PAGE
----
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7 Ways to End Bedwetting


7 Ways to End Bedwetting

Bedwetting is a common problem for school-age children, usually caused by factors such genetics, bladder capacity and control, deep sleeping, constipation and hormones. Though bedwetting usually resolves on its own eventually, parents often seek solutions in order to end the embarrassment, anxiety and inconvenience that often accompany the problem. Here to the rescue are seven mom-recommended strategies for curbing bedwetting in children.

1. Bedwetting Alarms

A bedwetting alarm, which makes a noise when it senses moisture, is one of the top bedwetting cures for children. How does it work? Jennifer H. explains: “The alarm trains the child’s brain to associate the feeling of needing to urinate with waking up: As they start to pee, the alarm wakes them up, so they automatically stop peeing and get up to go to the bathroom. As this happens every night the body and brain become trained to wake up when the sensation happens.”

2. Bladder-Strengthening Exercises

Exercises that strengthen or expand a child’s bladder may help resolve bedwetting. Mother-of-three Lisa M. shared the following advice: “I was told by my doctor when my son was having bed wetting problems to make him hold it for at least 10–20 minutes longer. This helped his bladder to expand so he could get through the night without wetting the bed.” Meanwhile Kristy G., a mother of two children, recommended another bladder strengthening exercise: “When they are going to the bathroom, have them go, then stop for a few seconds, then go again, so that they are gaining control and strengthening the muscles.”

3. Late-Night Bathroom Breaks

Some moms suggest that waking a child up a few times each night can help resolve bedwetting. As Tanya S. shared: “I started waking him up when I was going to bed around 10:30–11:00 and making him go to the toilet. I think it gave him the sense of knowing to wake up and go when he had to. Before too long I would hear him getting up to go on his own. It worked great for us.” Similarly, Hilary T. found the same technique worked on both her daughter and herself: “I was a bedwetter myself as a child, whether I had a drink late or not, so my mum used to wake me up to go to the toilet. My daughter, who is now five, had a problem at one point so I used the same technique on her and it worked.”

4. Medication

“I finally took her to the doctor and he gave her a mild medication,” shared Jaclyn F., whose 7-year-old daughter had a bedwetting problem. “It really worked and she feels so much more confident.” While medications can resolve bedwetting, the bedwetting often begins again when the medication is stopped. Still, many moms say medications are useful for giving older children more confidence and enabling them to attend sleepovers or camps without fear of embarrassment.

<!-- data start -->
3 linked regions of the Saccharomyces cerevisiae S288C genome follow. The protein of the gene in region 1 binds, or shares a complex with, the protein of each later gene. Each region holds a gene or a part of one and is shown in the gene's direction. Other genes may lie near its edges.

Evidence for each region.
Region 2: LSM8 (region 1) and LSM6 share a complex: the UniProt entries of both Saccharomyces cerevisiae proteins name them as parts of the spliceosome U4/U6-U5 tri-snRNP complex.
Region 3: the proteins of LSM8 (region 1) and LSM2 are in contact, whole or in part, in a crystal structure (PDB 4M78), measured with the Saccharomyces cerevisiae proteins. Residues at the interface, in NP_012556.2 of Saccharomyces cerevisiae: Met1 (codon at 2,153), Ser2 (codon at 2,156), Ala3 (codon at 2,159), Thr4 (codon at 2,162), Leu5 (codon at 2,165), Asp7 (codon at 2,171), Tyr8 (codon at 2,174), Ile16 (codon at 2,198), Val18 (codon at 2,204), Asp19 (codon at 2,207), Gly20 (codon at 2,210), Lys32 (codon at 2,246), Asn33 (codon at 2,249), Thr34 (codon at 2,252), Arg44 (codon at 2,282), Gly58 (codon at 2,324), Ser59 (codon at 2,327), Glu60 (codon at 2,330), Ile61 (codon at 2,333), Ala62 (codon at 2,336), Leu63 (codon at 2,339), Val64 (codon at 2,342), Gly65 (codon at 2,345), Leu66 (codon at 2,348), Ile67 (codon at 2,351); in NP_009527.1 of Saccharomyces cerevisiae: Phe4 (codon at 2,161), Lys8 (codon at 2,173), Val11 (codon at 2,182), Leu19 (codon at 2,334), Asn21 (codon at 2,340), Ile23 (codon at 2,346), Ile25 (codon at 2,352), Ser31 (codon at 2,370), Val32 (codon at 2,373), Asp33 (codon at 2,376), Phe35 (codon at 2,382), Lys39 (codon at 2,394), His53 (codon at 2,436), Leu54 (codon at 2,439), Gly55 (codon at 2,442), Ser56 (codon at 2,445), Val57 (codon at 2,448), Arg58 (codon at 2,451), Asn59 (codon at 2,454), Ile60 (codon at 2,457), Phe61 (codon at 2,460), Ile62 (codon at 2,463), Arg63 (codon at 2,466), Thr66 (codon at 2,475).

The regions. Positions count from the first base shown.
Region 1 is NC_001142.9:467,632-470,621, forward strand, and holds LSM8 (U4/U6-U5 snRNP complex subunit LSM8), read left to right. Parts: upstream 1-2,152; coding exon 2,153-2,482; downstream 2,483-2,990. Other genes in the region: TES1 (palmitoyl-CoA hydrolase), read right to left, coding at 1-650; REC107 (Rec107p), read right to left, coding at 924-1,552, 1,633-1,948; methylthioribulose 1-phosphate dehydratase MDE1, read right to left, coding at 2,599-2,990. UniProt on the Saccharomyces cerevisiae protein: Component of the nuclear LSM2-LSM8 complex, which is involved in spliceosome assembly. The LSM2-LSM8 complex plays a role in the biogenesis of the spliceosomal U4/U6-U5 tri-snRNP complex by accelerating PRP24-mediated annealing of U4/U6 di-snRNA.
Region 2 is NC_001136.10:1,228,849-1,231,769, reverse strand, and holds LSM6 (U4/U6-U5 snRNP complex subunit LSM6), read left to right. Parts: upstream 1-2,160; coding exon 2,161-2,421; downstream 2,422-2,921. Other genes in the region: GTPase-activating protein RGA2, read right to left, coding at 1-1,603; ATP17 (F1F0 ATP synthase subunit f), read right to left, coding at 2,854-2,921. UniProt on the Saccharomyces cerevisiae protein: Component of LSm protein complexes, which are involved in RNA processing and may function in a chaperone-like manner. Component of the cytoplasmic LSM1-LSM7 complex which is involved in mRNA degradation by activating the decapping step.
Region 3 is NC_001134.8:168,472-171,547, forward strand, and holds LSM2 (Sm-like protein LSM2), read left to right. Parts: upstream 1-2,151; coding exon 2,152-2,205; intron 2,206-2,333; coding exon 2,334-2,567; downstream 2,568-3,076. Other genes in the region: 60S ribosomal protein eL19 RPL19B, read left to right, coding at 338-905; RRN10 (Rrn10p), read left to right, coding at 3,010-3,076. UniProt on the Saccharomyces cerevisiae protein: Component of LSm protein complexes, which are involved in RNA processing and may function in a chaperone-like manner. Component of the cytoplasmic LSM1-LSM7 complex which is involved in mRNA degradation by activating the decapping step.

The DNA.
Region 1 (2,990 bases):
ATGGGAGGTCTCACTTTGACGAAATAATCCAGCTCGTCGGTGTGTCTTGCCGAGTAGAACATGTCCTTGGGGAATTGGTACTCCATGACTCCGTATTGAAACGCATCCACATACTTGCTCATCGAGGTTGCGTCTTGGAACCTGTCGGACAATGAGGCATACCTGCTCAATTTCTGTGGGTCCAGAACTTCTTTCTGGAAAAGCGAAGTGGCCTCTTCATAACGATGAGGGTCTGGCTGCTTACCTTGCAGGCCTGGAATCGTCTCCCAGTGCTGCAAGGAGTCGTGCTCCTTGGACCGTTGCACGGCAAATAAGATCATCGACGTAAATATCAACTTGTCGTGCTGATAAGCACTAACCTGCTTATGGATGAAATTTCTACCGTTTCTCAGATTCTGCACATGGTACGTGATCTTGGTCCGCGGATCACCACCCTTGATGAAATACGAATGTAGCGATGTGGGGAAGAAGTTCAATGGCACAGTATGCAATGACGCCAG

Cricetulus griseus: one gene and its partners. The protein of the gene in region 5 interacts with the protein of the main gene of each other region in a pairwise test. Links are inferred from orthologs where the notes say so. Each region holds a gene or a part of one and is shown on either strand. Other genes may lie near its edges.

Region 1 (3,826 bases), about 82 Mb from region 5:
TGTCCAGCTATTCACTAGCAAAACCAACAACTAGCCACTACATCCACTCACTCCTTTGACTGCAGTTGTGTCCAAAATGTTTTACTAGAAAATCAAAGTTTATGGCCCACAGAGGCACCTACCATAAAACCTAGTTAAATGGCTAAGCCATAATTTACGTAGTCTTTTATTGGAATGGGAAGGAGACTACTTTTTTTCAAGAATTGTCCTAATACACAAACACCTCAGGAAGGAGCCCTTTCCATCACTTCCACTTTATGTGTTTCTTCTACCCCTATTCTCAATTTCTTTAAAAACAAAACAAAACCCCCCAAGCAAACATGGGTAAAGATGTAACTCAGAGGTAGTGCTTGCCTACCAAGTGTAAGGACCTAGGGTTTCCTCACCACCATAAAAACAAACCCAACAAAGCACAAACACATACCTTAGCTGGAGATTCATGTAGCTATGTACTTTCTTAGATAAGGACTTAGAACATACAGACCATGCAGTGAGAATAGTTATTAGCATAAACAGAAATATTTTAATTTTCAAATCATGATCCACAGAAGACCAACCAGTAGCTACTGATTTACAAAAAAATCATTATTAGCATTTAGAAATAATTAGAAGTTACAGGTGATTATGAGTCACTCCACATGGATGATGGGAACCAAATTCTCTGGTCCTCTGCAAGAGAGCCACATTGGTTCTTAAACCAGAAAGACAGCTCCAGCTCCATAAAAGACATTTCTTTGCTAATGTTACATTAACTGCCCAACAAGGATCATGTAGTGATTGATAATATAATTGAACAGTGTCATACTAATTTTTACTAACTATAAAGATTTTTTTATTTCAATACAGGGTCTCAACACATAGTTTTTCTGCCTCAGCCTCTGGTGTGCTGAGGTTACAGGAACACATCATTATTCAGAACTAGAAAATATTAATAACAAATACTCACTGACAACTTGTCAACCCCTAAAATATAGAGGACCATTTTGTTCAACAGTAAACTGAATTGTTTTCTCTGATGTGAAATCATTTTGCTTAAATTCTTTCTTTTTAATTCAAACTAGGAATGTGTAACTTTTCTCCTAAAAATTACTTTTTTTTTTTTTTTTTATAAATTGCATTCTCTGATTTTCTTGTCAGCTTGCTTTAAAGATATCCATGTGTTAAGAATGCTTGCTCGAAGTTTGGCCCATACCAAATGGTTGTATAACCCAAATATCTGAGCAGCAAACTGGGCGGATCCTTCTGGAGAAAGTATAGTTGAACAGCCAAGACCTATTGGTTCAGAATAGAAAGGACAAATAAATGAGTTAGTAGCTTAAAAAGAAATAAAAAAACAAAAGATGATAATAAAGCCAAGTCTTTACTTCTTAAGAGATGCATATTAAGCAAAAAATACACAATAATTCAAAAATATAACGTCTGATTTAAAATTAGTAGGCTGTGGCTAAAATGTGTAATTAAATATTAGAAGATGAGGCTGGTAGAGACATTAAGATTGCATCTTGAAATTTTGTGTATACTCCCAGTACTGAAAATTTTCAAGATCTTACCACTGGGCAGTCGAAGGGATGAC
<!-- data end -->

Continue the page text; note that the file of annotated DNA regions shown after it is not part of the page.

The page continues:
5. Chiropractic Care

While the medical communitty hasn't come to a consensus on whether chiropractic care can help bedwetting, some Circle of Moms members did find that chiropractors resolved their children’s bedwetting problems, and encouraged others to give it a shot. “Try a chiropractor,” suggests Amanda M. “There was a time when my son was wetting the bed a lot and it was something to do with a nerve that was pinched and not telling his brain he had to go. It really worked well, and we never had any problems after that.”

6. Limit Evening and Nighttime Fluids

Although some argue that limiting fluids before bed isn’t an effective bedwetting cure, moms like Lianne A. assert that eliminating liquids at night does help some children get over bedwetting: “I found that when I didn’t let my son eat or drink after six, he would not have accidents.”

7. Natural Remedies

Some moms rave about the success of simple, natural remedies for bedwetting. Amy B. suggested cranberry juice, which is said to suppress urination, while Laura L. found a handful of raisins and walnuts (3 tbsp. of raisins and 1 walnut) before bed was successful: “I swear, it worked from the very first night.”

If All Else Fails...

Be patient. In the end, you may have to simply stay positive and encouraging as you wait for your child to grow out of bedwetting.

Looking for more bedtime advice? Got a great tip we missed?

Circle of Moms is packed with conversations on all kinds of nighttime topics, from co-sleeping and the Cry-It-Out method to todder beds and the drop-side crib ban. Ask advice of other moms with babies, toddlers, or school-age kids, or discuss hot parenting topics in debating communities.

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